Below zero weather coming!

Discussion in 'Managing Your Flock' started by jahphotogal, Dec 30, 2013.

  1. jahphotogal

    jahphotogal Chillin' With My Peeps

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    May 15, 2012
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    I live in NW Connecticut and this is my second winter as a chicken keeper. We've had a moderate winter so far, but later this week the prediction is -10 degrees and I'm a bit worried and wonder whether there's anything I should do to protect my flock of eight.

    Here's my setup:
    I have two coops, and the girls sleep in one sometimes, the other sometimes. I built coop 1 last year - it's a hoop house made of wire and plastic, fairly open to the elements. Last year I put some haybales around it and heavy greenhouse plastic over it, to provide some insulation for the winter. I haven't done that yet this year as we have only had one or two very cold days (under 10 degrees) and the girls sailed through them pretty well. Mostly they don't sleep in there now, but they do hang out there during the day when it's snowing or raining as it's pretty big (40 square feet plus a 20 square foot "sleeping loft")

    The other house is new this year, and is a more traditional wooden coop, built by a local carpenter. Also not insulated, but definitely more enclosed. Most of them sleep in there, but a few insist on sleeping outside on a roost I built every night no matter how cold it gets.

    I've been told by local farmers not to put a warming light in the coop because they get used to it and that's not good for them, plus I'm a bit nervous about running electricity into the wooden house.

    Should I replace the haybales and plastic or will they be OK without it?

    If it makes a difference, I have the following breeds: one Columbian Wyandotte, one Golden-laced Wyandotte, three easter eggers and an olive egger, one RIR and one Welsummer. The only one with a big comb that seems subject to frostbite is the RIR. Does vaseline work to protect it?

    thanks for any suggestions!
     
  2. 1muttsfan

    1muttsfan Overrun With Chickens

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    Upper Peninsula Michigan
    It has been subzero here several times this winter already, and I do not supply additional heat or close my coop up - there is one window that is partially open all year around, in addition to the always open pop door. Good ventilation is very important in preventing frostbite.
     
  3. jahphotogal

    jahphotogal Chillin' With My Peeps

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    May 15, 2012
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    Thanks - I think I'll put the haybales back up to prevent the snow from coming in the sides of the larger coop/run, add some more wood shavings to the floors of both, and call it a day!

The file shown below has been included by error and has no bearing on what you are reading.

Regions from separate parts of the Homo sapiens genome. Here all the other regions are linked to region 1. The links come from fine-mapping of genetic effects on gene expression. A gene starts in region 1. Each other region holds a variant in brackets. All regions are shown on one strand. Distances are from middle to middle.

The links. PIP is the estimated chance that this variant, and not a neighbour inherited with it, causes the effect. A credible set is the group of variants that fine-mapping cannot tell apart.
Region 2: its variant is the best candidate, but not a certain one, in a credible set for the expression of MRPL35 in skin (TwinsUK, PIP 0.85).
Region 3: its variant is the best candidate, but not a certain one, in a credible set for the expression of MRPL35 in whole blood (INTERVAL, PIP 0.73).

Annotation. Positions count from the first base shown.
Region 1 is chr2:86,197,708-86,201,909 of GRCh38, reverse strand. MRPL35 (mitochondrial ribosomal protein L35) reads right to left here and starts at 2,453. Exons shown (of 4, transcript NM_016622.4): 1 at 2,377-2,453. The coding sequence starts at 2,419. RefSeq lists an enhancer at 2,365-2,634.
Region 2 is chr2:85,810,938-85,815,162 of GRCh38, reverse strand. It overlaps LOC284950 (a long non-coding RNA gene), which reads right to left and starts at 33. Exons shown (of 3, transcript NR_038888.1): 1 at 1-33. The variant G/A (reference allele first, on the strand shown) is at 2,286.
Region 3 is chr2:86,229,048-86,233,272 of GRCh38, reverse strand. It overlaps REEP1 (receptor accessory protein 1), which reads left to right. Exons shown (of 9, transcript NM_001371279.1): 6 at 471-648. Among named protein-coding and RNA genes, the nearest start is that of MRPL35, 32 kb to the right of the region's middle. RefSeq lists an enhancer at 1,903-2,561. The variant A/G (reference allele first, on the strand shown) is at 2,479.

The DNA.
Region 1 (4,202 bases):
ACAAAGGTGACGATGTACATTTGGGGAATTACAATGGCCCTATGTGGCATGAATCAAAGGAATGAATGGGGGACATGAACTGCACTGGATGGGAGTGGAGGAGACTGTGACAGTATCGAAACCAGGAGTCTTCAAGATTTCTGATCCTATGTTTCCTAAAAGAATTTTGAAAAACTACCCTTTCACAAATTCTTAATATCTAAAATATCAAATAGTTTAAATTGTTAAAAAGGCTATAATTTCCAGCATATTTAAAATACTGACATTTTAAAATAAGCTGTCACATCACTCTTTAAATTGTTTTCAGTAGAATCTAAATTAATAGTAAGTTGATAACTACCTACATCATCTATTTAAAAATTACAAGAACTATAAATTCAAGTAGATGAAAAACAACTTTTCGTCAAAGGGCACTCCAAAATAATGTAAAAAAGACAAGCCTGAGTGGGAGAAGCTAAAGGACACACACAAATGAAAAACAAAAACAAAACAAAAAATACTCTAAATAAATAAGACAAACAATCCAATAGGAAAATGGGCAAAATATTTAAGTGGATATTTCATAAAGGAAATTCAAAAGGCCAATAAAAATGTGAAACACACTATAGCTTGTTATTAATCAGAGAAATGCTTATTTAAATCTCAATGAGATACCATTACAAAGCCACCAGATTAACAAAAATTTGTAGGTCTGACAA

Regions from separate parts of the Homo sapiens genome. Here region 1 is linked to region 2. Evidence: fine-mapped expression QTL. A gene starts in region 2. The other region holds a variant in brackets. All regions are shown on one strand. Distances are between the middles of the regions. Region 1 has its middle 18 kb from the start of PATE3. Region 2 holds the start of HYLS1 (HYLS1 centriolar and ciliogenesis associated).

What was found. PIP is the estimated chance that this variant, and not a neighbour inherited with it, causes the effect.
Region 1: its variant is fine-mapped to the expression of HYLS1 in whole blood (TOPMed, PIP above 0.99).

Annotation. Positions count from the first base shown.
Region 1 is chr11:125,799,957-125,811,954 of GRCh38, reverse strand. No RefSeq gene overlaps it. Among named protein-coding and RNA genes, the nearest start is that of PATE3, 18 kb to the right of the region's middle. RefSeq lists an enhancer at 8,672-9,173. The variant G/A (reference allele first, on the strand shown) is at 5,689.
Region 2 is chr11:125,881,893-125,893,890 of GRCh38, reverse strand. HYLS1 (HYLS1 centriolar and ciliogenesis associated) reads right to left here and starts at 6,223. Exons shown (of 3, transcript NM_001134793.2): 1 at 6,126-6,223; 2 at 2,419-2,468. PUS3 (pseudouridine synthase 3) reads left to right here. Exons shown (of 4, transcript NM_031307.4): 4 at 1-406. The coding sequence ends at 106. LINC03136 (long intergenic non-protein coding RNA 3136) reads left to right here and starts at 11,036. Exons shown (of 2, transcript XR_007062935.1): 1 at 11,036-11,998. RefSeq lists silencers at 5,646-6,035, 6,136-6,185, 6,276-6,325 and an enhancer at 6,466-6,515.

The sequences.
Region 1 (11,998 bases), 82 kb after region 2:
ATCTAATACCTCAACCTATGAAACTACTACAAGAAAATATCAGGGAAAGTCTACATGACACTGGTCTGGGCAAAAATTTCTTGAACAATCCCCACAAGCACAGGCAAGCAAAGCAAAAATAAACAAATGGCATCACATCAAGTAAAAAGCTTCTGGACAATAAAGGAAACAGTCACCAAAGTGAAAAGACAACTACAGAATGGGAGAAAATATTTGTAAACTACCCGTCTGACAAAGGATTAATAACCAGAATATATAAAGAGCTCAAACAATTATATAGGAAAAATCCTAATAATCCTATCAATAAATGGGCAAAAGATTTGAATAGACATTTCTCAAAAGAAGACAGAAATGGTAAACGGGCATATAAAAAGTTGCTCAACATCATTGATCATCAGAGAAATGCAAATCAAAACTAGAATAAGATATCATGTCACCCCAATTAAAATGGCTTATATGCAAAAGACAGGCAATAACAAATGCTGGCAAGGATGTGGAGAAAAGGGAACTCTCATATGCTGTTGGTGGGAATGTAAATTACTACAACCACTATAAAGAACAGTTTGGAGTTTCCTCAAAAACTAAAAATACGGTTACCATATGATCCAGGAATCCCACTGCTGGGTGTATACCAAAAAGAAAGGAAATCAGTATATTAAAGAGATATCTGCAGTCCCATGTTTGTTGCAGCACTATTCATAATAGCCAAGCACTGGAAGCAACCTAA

4. leetfreq925

    leetfreq925 Chillin' With My Peeps

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    Ipswich, MA
    I'm in northern MA, so we're looking forward to the same weather that you are. yippee. this, too, is my second winter with my ladies. I have done quite a bit of asking around, as I have been nervous some of these nights. Here are some things I've found :
    1) as far as the coop is concerned, uninsulated is fine, as long as there is proper ventilation and no drafts. There are some great scientific links out there, but the gist is you want some adequate vents UP HIGH away from where they roost that are placed for air movement. you want to cut down on moisture and drafts, which is the #1 most critical thing in the cold. ventilation, if done properly, does not equal colder. https://www.backyardchickens.com/a/...-go-out-there-and-cut-more-holes-in-your-coop. sounds like the newer wooden coop is good, just may need some haybales around to make sure there aren't any drafts and get some airflow up and out the top. apparently you need to lure them all in there somehow, though!
    2) do not use heat lamps. do not do not. this spoils them. it's like sitting by a fire in the winter, then having to leave, everything feels that much colder. so the solution to a chicken is to not leave, which can cause them to starve. they aren't that bright - they would rather stay warm than wander away to eat/drink. not to mention the serious fire hazards involved... bring them into a basement or something before adding a heat lamp.
    3) add protein. i feed my girls extra protein to keep them warm, especially right before dark if i can get it to them. gives them a nice full belly for the coldest part. i mix in a little omega3 feed supplement and calf manna with their feed. i have 2 that are going through a hard molt now, too, and i made them muffins to help with that and the cold http://www.the-chicken-chick.com/2013/08/molt-muffins-for-chickens-during.html these are great! they get one every other day or so to split between them. just a little extra padding.
    4) add shavings inside. i'm not sure what your actual coop/ sleeping area is like, but i have shavings in mine and i always add a lot more for cold nights for added insulation. hay bales probably are along the same idea on the outside, but you want to keep the space inside smaller so the chickens' body heat does some work for them.

    hope that's helpful. i've found they're all fairly comfortable in the cold as long as they are draft free. good luck!
     
  5. bobbi-j

    bobbi-j Chicken Obsessed

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    On the MN prairie.
    Keep them out of the elements and they will be fine. Out of the wind, dry and draft-free is good.
     

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